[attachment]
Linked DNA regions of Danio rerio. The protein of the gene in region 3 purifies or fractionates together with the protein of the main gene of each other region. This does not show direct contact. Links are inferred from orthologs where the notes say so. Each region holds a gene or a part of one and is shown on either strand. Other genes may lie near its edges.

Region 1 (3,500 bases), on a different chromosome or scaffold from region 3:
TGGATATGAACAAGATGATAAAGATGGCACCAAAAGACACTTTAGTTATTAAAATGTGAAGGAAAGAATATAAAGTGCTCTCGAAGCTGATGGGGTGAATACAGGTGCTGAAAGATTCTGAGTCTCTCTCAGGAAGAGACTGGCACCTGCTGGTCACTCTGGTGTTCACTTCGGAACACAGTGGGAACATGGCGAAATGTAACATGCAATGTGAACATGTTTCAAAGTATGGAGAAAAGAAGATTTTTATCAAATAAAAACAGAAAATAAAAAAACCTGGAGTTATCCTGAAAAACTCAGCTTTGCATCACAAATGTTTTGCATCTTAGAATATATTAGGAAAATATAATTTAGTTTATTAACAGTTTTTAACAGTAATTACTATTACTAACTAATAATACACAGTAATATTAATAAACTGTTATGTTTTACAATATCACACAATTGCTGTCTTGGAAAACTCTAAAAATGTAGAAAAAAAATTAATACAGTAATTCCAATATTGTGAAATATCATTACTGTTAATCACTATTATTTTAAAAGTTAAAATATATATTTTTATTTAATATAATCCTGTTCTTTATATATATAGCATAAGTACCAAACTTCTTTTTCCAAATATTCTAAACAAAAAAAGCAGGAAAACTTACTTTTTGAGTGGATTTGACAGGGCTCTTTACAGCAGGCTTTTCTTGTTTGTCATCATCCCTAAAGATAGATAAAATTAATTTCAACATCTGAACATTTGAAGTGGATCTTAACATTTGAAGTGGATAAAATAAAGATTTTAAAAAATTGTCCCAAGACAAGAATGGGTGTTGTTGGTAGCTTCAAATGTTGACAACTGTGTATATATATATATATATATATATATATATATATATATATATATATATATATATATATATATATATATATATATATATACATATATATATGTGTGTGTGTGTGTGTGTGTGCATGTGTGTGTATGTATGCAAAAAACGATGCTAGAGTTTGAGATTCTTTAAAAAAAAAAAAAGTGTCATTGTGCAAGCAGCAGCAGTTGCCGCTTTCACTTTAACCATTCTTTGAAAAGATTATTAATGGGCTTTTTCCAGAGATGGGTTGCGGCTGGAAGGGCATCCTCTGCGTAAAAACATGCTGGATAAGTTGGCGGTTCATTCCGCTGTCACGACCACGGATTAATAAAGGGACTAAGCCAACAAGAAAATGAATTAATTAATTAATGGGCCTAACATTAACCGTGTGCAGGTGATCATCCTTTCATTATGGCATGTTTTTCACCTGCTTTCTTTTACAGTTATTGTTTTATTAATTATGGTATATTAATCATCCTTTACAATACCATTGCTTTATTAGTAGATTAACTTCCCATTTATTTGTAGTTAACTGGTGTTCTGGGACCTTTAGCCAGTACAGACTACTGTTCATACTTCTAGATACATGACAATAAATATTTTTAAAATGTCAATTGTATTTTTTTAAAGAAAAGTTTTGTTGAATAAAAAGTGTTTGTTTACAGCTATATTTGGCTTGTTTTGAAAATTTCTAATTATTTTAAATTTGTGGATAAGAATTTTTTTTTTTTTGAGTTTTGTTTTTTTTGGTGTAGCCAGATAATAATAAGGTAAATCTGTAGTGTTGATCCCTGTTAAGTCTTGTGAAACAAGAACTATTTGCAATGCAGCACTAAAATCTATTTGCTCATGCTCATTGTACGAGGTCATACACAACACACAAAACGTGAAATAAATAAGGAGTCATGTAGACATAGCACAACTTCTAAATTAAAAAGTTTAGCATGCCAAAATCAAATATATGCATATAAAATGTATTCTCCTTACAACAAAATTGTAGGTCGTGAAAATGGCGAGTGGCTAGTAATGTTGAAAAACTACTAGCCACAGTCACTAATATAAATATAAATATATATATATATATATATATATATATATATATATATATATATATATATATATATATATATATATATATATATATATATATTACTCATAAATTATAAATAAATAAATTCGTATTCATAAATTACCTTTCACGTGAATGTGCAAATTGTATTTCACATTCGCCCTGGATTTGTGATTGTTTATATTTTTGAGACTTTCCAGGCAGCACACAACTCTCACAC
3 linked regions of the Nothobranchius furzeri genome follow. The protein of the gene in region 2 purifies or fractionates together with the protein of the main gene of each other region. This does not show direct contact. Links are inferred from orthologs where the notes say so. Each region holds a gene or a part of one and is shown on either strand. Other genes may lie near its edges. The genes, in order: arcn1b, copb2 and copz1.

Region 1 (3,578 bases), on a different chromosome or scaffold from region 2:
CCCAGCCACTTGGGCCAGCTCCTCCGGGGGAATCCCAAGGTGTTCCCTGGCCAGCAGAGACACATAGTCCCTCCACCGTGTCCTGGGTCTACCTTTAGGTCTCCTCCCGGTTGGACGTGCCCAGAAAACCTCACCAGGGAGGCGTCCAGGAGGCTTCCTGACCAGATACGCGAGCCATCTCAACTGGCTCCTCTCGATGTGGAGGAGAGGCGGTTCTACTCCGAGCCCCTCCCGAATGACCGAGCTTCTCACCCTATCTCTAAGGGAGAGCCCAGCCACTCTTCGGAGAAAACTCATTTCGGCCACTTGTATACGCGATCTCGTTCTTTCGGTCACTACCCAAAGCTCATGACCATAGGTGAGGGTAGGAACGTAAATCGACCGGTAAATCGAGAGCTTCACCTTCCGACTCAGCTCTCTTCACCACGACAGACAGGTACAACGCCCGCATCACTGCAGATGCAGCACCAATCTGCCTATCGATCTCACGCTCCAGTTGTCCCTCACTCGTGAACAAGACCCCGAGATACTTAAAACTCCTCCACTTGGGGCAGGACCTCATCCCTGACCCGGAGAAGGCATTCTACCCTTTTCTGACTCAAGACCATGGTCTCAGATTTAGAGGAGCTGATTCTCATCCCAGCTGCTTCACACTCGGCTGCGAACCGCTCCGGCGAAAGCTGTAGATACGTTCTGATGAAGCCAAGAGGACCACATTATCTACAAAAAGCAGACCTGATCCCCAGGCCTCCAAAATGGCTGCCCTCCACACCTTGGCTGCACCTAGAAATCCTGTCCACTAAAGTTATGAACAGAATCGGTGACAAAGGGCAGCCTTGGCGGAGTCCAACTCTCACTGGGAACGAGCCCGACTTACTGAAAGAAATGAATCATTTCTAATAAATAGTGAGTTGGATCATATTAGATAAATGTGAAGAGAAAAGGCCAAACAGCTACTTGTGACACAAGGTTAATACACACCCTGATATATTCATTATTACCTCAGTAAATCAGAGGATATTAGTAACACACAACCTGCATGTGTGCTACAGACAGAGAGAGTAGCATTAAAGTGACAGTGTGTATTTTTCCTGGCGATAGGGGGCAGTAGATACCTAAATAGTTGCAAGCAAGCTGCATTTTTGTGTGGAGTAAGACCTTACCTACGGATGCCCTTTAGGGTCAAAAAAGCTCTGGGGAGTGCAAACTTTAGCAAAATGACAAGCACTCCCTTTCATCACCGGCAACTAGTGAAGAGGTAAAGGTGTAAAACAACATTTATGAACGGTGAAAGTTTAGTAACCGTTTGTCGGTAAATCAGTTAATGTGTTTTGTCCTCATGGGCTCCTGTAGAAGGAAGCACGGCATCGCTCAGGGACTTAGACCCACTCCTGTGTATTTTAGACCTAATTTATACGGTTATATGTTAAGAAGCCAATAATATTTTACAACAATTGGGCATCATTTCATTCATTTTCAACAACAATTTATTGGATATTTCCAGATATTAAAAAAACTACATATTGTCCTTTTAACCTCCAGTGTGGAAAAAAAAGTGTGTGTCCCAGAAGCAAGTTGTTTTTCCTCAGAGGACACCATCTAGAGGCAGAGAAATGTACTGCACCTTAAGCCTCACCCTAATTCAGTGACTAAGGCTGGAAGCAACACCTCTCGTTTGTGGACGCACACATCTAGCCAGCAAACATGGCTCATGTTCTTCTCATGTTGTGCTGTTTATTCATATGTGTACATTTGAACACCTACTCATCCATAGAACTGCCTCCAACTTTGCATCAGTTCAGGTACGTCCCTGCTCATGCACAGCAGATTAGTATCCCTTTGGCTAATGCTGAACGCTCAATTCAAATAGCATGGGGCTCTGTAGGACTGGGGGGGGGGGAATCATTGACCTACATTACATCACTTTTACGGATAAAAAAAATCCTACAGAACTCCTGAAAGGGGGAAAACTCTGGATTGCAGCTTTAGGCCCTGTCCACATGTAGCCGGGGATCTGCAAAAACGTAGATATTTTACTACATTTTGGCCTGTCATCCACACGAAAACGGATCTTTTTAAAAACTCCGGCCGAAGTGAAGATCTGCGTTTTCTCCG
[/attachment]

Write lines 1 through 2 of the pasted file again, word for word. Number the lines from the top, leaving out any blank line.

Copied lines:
Linked DNA regions of Danio rerio. The protein of the gene in region 3 purifies or fractionates together with the protein of the main gene of each other region. This does not show direct contact. Links are inferred from orthologs where the notes say so. Each region holds a gene or a part of one and is shown on either strand. Other genes may lie near its edges.

Region 1 (3,500 bases), on a different chromosome or scaffold from region 3: